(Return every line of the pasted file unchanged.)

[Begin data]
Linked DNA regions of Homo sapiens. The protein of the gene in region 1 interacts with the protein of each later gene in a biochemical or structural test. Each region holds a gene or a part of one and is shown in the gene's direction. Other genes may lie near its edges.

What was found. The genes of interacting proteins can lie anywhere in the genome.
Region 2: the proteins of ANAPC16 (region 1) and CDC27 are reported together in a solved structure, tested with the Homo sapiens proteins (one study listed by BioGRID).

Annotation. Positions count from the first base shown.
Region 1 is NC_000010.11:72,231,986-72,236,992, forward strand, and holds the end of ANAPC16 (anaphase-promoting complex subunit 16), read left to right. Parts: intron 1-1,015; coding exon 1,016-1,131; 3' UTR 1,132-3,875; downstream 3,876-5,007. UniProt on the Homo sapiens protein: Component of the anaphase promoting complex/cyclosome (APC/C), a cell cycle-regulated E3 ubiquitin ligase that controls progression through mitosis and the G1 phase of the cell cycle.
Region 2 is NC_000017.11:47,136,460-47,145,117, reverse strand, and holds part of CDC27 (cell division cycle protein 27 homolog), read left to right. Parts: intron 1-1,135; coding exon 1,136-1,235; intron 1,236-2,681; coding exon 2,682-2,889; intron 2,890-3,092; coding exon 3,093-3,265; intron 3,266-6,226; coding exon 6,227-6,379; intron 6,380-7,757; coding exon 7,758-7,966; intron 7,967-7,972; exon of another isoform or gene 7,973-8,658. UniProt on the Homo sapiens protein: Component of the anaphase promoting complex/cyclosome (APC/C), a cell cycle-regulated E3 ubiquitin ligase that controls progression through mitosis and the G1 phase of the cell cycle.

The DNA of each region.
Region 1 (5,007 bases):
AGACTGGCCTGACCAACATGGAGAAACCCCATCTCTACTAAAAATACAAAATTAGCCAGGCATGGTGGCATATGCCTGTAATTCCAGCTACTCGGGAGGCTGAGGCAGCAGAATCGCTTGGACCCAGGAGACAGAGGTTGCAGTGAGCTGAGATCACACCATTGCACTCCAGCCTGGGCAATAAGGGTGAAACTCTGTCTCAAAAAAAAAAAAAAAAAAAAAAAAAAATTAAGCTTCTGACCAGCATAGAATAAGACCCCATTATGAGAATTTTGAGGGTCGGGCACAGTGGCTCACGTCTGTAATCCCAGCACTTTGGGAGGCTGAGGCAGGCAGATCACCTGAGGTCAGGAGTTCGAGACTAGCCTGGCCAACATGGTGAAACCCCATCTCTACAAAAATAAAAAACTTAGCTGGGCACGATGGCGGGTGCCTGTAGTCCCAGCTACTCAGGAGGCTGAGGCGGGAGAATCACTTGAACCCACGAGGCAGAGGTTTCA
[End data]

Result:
Linked DNA regions of Homo sapiens. The protein of the gene in region 1 interacts with the protein of each later gene in a biochemical or structural test. Each region holds a gene or a part of one and is shown in the gene's direction. Other genes may lie near its edges.

What was found. The genes of interacting proteins can lie anywhere in the genome.
Region 2: the proteins of ANAPC16 (region 1) and CDC27 are reported together in a solved structure, tested with the Homo sapiens proteins (one study listed by BioGRID).

Annotation. Positions count from the first base shown.
Region 1 is NC_000010.11:72,231,986-72,236,992, forward strand, and holds the end of ANAPC16 (anaphase-promoting complex subunit 16), read left to right. Parts: intron 1-1,015; coding exon 1,016-1,131; 3' UTR 1,132-3,875; downstream 3,876-5,007. UniProt on the Homo sapiens protein: Component of the anaphase promoting complex/cyclosome (APC/C), a cell cycle-regulated E3 ubiquitin ligase that controls progression through mitosis and the G1 phase of the cell cycle.
Region 2 is NC_000017.11:47,136,460-47,145,117, reverse strand, and holds part of CDC27 (cell division cycle protein 27 homolog), read left to right. Parts: intron 1-1,135; coding exon 1,136-1,235; intron 1,236-2,681; coding exon 2,682-2,889; intron 2,890-3,092; coding exon 3,093-3,265; intron 3,266-6,226; coding exon 6,227-6,379; intron 6,380-7,757; coding exon 7,758-7,966; intron 7,967-7,972; exon of another isoform or gene 7,973-8,658. UniProt on the Homo sapiens protein: Component of the anaphase promoting complex/cyclosome (APC/C), a cell cycle-regulated E3 ubiquitin ligase that controls progression through mitosis and the G1 phase of the cell cycle.

The DNA of each region.
Region 1 (5,007 bases):
AGACTGGCCTGACCAACATGGAGAAACCCCATCTCTACTAAAAATACAAAATTAGCCAGGCATGGTGGCATATGCCTGTAATTCCAGCTACTCGGGAGGCTGAGGCAGCAGAATCGCTTGGACCCAGGAGACAGAGGTTGCAGTGAGCTGAGATCACACCATTGCACTCCAGCCTGGGCAATAAGGGTGAAACTCTGTCTCAAAAAAAAAAAAAAAAAAAAAAAAAAATTAAGCTTCTGACCAGCATAGAATAAGACCCCATTATGAGAATTTTGAGGGTCGGGCACAGTGGCTCACGTCTGTAATCCCAGCACTTTGGGAGGCTGAGGCAGGCAGATCACCTGAGGTCAGGAGTTCGAGACTAGCCTGGCCAACATGGTGAAACCCCATCTCTACAAAAATAAAAAACTTAGCTGGGCACGATGGCGGGTGCCTGTAGTCCCAGCTACTCAGGAGGCTGAGGCGGGAGAATCACTTGAACCCACGAGGCAGAGGTTTCA